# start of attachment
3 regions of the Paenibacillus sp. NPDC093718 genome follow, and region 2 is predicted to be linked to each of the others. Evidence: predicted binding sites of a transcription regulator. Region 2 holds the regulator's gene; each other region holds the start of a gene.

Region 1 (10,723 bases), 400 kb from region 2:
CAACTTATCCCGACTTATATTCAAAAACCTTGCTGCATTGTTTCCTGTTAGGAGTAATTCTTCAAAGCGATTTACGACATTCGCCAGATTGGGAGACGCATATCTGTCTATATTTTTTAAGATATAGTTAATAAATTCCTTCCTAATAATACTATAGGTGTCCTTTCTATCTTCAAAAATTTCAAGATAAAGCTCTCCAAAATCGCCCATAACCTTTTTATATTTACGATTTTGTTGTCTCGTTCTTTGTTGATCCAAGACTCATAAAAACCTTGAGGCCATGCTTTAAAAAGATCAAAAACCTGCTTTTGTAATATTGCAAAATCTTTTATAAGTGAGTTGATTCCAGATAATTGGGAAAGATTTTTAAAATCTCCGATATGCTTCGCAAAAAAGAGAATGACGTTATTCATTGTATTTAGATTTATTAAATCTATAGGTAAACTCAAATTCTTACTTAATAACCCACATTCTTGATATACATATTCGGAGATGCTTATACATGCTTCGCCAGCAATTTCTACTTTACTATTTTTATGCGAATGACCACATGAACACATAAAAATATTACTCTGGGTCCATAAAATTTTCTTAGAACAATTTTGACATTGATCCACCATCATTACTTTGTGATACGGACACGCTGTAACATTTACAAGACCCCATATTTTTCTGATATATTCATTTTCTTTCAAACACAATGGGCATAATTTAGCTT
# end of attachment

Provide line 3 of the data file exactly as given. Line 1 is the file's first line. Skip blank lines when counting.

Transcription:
CAACTTATCCCGACTTATATTCAAAAACCTTGCTGCATTGTTTCCTGTTAGGAGTAATTCTTCAAAGCGATTTACGACATTCGCCAGATTGGGAGACGCATATCTGTCTATATTTTTTAAGATATAGTTAATAAATTCCTTCCTAATAATACTATAGGTGTCCTTTCTATCTTCAAAAATTTCAAGATAAAGCTCTCCAAAATCGCCCATAACCTTTTTATATTTACGATTTTGTTGTCTCGTTCTTTGTTGATCCAAGACTCATAAAAACCTTGAGGCCATGCTTTAAAAAGATCAAAAACCTGCTTTTGTAATATTGCAAAATCTTTTATAAGTGAGTTGATTCCAGATAATTGGGAAAGATTTTTAAAATCTCCGATATGCTTCGCAAAAAAGAGAATGACGTTATTCATTGTATTTAGATTTATTAAATCTATAGGTAAACTCAAATTCTTACTTAATAACCCACATTCTTGATATACATATTCGGAGATGCTTATACATGCTTCGCCAGCAATTTCTACTTTACTATTTTTATGCGAATGACCACATGAACACATAAAAATATTACTCTGGGTCCATAAAATTTTCTTAGAACAATTTTGACATTGATCCACCATCATTACTTTGTGATACGGACACGCTGTAACATTTACAAGACCCCATATTTTTCTGATATATTCATTTTCTTTCAAACACAATGGGCATAATTTAGCTT